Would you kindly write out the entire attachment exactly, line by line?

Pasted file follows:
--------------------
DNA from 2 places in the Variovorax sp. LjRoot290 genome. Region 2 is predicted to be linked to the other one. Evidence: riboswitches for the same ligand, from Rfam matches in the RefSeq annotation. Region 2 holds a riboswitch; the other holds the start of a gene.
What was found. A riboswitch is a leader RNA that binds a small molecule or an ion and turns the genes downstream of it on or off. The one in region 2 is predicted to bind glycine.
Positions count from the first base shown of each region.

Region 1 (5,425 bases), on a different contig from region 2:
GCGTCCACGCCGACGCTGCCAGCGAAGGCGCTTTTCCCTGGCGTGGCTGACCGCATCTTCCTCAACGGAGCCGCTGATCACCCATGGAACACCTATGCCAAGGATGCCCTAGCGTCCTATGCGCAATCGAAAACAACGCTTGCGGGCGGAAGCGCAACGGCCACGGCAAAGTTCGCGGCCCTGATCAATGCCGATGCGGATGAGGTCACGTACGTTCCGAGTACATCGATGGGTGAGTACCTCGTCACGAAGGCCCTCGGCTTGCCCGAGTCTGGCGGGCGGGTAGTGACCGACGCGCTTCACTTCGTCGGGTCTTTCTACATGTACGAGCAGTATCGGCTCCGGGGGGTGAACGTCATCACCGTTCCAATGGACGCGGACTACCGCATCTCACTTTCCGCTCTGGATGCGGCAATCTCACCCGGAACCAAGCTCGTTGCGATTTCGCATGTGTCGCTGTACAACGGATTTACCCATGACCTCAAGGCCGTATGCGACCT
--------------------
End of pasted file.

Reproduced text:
DNA from 2 places in the Variovorax sp. LjRoot290 genome. Region 2 is predicted to be linked to the other one. Evidence: riboswitches for the same ligand, from Rfam matches in the RefSeq annotation. Region 2 holds a riboswitch; the other holds the start of a gene.
What was found. A riboswitch is a leader RNA that binds a small molecule or an ion and turns the genes downstream of it on or off. The one in region 2 is predicted to bind glycine.
Positions count from the first base shown of each region.

Region 1 (5,425 bases), on a different contig from region 2:
GCGTCCACGCCGACGCTGCCAGCGAAGGCGCTTTTCCCTGGCGTGGCTGACCGCATCTTCCTCAACGGAGCCGCTGATCACCCATGGAACACCTATGCCAAGGATGCCCTAGCGTCCTATGCGCAATCGAAAACAACGCTTGCGGGCGGAAGCGCAACGGCCACGGCAAAGTTCGCGGCCCTGATCAATGCCGATGCGGATGAGGTCACGTACGTTCCGAGTACATCGATGGGTGAGTACCTCGTCACGAAGGCCCTCGGCTTGCCCGAGTCTGGCGGGCGGGTAGTGACCGACGCGCTTCACTTCGTCGGGTCTTTCTACATGTACGAGCAGTATCGGCTCCGGGGGGTGAACGTCATCACCGTTCCAATGGACGCGGACTACCGCATCTCACTTTCCGCTCTGGATGCGGCAATCTCACCCGGAACCAAGCTCGTTGCGATTTCGCATGTGTCGCTGTACAACGGATTTACCCATGACCTCAAGGCCGTATGCGACCT